Omnes Sancti et Sanctæ Coreæ, orate pro nobis.

Now Blogging Afresh at Ad Orientem 西儒 - The Western Confucian

Saturday, September 20, 2003

Korean Martyrs

September 20th is date of the Universal Church's memorial for the Martyrs of Korea, Andrew Kim Taegon, Paul Chong Hasang and Companions, who perished in the waves of persecution in Korea in 1839, 1846, in 1867.

There are a total of 103 Korean saints, which gives Korea one of the highest, if not the highest, number of saints per capita in the world! In addition to these declared saints, there were an estimated 10,000 Korean Catholics who chose martyrdom for the Faith rather than apostasy. As His Holiness Pope John Paul II said, speaking at the canonization on May 6, 1984:

The Korean Church is unique because it was founded entirely by lay people. This fledgling Church, so young and yet so strong in faith, withstood wave after wave of fierce persecution. Thus, in less than a century, it could boast of 10,000 martyrs. The death of these martyrs became the leaven of the Church and led to today's splendid flowering of the Church in Korea. Even today their undying spirit sustains the Christians in the Church of silence in the north of this tragically divided land.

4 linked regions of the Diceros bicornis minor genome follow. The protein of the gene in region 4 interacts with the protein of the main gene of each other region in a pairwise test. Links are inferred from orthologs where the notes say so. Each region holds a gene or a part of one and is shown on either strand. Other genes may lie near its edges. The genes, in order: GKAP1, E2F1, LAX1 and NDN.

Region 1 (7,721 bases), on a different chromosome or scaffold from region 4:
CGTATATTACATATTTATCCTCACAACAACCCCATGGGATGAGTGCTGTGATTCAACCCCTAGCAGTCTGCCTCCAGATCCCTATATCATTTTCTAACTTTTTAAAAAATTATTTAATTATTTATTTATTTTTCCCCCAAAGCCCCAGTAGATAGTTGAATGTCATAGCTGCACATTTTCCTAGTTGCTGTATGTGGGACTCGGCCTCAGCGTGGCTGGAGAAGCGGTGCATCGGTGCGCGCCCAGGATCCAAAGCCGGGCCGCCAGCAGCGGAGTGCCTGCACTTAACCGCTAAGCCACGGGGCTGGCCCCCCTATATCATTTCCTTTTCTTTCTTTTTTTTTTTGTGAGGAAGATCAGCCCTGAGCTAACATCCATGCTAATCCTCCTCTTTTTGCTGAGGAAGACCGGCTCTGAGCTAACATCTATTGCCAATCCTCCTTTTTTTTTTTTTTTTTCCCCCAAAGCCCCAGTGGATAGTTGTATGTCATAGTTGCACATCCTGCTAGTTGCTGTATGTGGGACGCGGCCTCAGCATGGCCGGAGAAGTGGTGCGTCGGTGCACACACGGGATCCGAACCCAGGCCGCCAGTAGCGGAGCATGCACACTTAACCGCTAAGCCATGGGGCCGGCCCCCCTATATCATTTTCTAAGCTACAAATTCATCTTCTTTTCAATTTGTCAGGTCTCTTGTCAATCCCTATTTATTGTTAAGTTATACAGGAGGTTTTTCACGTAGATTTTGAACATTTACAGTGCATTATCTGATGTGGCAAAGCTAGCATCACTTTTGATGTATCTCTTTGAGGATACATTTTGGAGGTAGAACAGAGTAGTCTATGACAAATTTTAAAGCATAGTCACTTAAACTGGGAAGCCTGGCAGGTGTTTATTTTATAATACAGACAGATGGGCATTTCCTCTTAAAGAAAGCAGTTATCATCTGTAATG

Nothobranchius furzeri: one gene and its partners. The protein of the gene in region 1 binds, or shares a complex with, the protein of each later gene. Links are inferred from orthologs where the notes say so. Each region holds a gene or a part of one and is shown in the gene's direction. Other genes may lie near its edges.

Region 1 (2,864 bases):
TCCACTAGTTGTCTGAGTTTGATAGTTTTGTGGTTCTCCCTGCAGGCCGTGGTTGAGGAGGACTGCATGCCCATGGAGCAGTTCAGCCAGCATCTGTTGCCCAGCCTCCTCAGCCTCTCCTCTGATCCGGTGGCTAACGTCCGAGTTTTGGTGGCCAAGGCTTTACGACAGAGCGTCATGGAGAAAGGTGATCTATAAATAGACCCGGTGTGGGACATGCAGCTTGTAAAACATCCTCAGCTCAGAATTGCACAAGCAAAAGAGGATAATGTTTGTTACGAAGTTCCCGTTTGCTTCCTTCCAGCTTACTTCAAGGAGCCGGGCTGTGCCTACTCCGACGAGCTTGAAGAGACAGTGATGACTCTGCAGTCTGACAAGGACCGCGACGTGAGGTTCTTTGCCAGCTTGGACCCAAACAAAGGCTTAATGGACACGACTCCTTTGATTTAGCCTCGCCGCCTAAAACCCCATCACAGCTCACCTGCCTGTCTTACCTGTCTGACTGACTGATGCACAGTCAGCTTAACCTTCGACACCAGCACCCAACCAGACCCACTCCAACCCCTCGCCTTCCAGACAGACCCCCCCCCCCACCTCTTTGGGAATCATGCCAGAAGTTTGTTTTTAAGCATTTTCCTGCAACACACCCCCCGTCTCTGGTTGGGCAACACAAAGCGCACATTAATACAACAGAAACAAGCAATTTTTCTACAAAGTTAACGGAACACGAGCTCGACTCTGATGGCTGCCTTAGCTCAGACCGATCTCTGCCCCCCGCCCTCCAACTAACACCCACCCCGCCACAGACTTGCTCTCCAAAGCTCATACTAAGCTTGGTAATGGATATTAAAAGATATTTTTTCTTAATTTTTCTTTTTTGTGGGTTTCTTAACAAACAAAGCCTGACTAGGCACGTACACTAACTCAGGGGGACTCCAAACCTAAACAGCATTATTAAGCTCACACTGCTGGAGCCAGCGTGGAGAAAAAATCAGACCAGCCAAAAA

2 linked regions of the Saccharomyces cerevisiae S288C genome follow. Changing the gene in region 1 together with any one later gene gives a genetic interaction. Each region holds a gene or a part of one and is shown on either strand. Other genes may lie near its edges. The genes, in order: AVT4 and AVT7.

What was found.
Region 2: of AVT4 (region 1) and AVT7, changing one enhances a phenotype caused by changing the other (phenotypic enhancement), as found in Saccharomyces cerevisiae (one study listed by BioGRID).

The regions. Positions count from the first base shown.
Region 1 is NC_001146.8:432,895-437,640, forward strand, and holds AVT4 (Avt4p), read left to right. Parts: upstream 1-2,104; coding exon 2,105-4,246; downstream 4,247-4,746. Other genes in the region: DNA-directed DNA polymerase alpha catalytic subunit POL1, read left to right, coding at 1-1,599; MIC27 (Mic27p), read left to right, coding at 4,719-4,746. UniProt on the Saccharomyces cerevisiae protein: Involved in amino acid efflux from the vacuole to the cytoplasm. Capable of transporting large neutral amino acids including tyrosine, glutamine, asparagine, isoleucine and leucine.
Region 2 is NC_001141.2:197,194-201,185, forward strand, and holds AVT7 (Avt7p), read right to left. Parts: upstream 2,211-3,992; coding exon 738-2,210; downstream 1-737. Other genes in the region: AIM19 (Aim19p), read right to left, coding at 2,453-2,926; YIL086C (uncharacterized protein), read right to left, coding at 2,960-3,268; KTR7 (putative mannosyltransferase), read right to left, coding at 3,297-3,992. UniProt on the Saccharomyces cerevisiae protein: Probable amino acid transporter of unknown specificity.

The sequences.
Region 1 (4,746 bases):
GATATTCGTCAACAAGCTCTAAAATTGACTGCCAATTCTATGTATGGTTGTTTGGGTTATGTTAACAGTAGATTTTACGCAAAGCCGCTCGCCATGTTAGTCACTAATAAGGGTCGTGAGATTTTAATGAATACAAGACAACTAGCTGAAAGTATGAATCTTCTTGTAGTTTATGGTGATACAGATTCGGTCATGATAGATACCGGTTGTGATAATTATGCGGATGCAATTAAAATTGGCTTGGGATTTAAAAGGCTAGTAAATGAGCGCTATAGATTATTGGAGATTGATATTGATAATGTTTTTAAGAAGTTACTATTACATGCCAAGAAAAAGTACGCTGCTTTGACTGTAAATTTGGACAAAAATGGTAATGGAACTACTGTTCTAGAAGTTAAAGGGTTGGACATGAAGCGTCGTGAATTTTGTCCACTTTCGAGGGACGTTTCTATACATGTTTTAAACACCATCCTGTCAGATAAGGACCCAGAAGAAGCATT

The Holy Father was right to praise the Church in Korea, a Church very close to his heart. Years before I even thought of becoming Catholic, Korean Catholics witnessed to me by their kindness and generosity. It seemed that when ever I met a particularly kind Korean, he or she turned out to be Catholic. Korea can be a very difficult country to live in as a foreigner; we are often met with mistrust or even dislike. But I have always felt somrthing akin to comraderie from Korean Catholics. Perhaps the horrible persecutions they faced at the hands of their fellow Koreans have helped them to discard the xenophobic nationalism so prevelent here.

Although I am American, I am proud to consider myself in many ways a Korean Catholic. As I converted here in this land, the liturgical and cultural practices unique to Korean Catholicism seem natural to me. In fact, when I worshipped in America, I found American Catholicism to be foreign and exotic.

The Korean Church and her Blessed Martyrs have much to be proud of and are living proof that the Christian message is indeed universal and transcendent.